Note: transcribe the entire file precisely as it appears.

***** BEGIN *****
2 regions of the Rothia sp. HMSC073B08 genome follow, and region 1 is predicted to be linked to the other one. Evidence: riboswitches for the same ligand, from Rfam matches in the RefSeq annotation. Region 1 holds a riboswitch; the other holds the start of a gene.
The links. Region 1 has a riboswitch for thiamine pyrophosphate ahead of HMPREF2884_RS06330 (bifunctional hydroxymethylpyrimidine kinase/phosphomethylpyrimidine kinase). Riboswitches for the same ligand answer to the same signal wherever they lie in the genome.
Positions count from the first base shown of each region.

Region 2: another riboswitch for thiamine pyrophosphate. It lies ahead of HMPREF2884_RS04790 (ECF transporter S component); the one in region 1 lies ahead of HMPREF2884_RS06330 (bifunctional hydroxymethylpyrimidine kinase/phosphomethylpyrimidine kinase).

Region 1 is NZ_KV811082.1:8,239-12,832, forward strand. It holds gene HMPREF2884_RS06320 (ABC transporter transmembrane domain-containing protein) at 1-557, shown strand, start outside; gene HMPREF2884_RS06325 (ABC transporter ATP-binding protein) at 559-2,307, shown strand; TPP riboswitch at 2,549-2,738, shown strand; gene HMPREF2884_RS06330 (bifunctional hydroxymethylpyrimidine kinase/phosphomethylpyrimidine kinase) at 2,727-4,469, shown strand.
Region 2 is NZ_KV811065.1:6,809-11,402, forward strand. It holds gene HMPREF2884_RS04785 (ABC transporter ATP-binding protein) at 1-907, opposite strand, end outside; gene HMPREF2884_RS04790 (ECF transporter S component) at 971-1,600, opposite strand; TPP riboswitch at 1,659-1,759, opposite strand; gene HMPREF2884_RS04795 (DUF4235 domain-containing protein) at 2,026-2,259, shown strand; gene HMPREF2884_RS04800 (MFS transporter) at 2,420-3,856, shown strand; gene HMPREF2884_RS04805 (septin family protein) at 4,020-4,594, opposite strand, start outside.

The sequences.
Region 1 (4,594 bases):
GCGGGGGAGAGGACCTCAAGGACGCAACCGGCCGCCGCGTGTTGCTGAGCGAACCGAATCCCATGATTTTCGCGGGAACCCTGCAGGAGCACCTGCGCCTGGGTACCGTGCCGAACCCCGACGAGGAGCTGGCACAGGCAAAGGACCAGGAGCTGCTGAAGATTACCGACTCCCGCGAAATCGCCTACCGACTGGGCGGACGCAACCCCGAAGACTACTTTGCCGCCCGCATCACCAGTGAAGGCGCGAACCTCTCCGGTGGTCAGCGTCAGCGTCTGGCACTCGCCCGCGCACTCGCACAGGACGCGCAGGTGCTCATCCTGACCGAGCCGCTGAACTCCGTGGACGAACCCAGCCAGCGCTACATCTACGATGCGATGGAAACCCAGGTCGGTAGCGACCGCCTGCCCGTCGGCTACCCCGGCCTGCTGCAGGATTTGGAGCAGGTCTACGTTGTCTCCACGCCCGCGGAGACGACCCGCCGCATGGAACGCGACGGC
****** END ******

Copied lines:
2 regions of the Rothia sp. HMSC073B08 genome follow, and region 1 is predicted to be linked to the other one. Evidence: riboswitches for the same ligand, from Rfam matches in the RefSeq annotation. Region 1 holds a riboswitch; the other holds the start of a gene.
The links. Region 1 has a riboswitch for thiamine pyrophosphate ahead of HMPREF2884_RS06330 (bifunctional hydroxymethylpyrimidine kinase/phosphomethylpyrimidine kinase). Riboswitches for the same ligand answer to the same signal wherever they lie in the genome.
Positions count from the first base shown of each region.

Region 2: another riboswitch for thiamine pyrophosphate. It lies ahead of HMPREF2884_RS04790 (ECF transporter S component); the one in region 1 lies ahead of HMPREF2884_RS06330 (bifunctional hydroxymethylpyrimidine kinase/phosphomethylpyrimidine kinase).

Region 1 is NZ_KV811082.1:8,239-12,832, forward strand. It holds gene HMPREF2884_RS06320 (ABC transporter transmembrane domain-containing protein) at 1-557, shown strand, start outside; gene HMPREF2884_RS06325 (ABC transporter ATP-binding protein) at 559-2,307, shown strand; TPP riboswitch at 2,549-2,738, shown strand; gene HMPREF2884_RS06330 (bifunctional hydroxymethylpyrimidine kinase/phosphomethylpyrimidine kinase) at 2,727-4,469, shown strand.
Region 2 is NZ_KV811065.1:6,809-11,402, forward strand. It holds gene HMPREF2884_RS04785 (ABC transporter ATP-binding protein) at 1-907, opposite strand, end outside; gene HMPREF2884_RS04790 (ECF transporter S component) at 971-1,600, opposite strand; TPP riboswitch at 1,659-1,759, opposite strand; gene HMPREF2884_RS04795 (DUF4235 domain-containing protein) at 2,026-2,259, shown strand; gene HMPREF2884_RS04800 (MFS transporter) at 2,420-3,856, shown strand; gene HMPREF2884_RS04805 (septin family protein) at 4,020-4,594, opposite strand, start outside.

The sequences.
Region 1 (4,594 bases):
GCGGGGGAGAGGACCTCAAGGACGCAACCGGCCGCCGCGTGTTGCTGAGCGAACCGAATCCCATGATTTTCGCGGGAACCCTGCAGGAGCACCTGCGCCTGGGTACCGTGCCGAACCCCGACGAGGAGCTGGCACAGGCAAAGGACCAGGAGCTGCTGAAGATTACCGACTCCCGCGAAATCGCCTACCGACTGGGCGGACGCAACCCCGAAGACTACTTTGCCGCCCGCATCACCAGTGAAGGCGCGAACCTCTCCGGTGGTCAGCGTCAGCGTCTGGCACTCGCCCGCGCACTCGCACAGGACGCGCAGGTGCTCATCCTGACCGAGCCGCTGAACTCCGTGGACGAACCCAGCCAGCGCTACATCTACGATGCGATGGAAACCCAGGTCGGTAGCGACCGCCTGCCCGTCGGCTACCCCGGCCTGCTGCAGGATTTGGAGCAGGTCTACGTTGTCTCCACGCCCGCGGAGACGACCCGCCGCATGGAACGCGACGGC